In fact, they’re nowhere near as bad as people think, thanks to the fact that (a) we’re talking about a cut of less than ten percent of just this year’s deficit spending and only 2.2% of the overall federal budget in FY2013, and (b) Congress can undo them after they hit anyway. That’s the point of CBS’ web report, although their broadcast report from Scott Pelley and Major Garrett sounded a lot more dire last night:
Lots of warnings are going out now. A few months ago, the same White House tried its best to block those layoff warnings, when the sequester suited them. CBS doesn’t think they’ll matter much, anyway:
But as the U.S. economy careens toward its second “cliff” in two months, realization that a third waits at the base of the crevasse has moved some to observe that while sequestration is far from an ideal way to budget, the darkly-cloaked March 1 is not likely to yield the decade-long nightmare that has attracted handwringing by Democrats and Republicans alike. …
During a discussion Tuesday morning in Washington, D.C., Mr. Obama’s former debt commission co-chairs Erksine Bowles – Bill Clinton’s former chief of staff – and Alan Simpson – a former Republican senator from Wyoming – laid out their proposal to achieve $2.4 trillion in deficit reduction over the next decade. Bowles said that Congress is unlikely to coalesce before March 1, but will feel pressure to act once Americans begin to experience the effects of the sequester.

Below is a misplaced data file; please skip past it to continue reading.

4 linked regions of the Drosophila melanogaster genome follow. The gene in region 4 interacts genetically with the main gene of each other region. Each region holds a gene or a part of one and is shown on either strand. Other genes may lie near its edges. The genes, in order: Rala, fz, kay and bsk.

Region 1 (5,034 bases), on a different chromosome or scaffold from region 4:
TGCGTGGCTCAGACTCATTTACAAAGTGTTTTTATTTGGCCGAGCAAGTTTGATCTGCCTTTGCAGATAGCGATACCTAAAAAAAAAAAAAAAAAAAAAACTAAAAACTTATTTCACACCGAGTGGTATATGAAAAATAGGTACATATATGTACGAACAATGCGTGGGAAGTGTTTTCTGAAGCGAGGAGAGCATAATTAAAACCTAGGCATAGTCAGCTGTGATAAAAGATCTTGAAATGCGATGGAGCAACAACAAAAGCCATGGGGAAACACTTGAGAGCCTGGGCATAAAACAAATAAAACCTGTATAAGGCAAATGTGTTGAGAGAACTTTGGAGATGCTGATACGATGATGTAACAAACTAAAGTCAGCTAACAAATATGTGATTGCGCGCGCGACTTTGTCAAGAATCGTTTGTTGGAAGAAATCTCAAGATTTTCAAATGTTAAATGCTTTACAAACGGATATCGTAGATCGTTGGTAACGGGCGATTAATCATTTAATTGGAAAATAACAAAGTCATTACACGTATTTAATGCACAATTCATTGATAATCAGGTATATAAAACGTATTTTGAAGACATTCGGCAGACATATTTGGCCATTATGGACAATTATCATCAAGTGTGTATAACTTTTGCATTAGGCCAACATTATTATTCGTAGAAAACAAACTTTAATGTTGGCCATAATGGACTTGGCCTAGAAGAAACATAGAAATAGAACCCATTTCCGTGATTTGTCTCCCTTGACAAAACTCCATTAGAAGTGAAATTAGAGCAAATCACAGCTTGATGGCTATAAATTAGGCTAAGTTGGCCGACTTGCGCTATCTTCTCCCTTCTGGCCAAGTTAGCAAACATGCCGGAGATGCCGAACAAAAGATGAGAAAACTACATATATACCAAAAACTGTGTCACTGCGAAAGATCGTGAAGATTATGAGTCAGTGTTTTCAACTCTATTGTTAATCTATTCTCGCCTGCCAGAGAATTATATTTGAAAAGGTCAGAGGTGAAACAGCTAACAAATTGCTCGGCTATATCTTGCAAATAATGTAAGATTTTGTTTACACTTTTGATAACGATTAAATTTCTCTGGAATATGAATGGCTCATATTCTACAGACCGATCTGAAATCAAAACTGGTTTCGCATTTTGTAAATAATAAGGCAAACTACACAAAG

“When you guys have to go out here to [Washington, D.C.’s] Reagan Airport and you have to wait three hours to go through airport security, you are going to be pissed, and so is everyone else,” Bowles said, referring apparently to the sequester’s widespread furloughs expected to impact TSA and FAA workers.
That, by the way, would become an annual problem as Congresses in the future have no requirement to abide by the sequesters anyway. I’ll have more later on the Simpson-Bowles plan and what it means.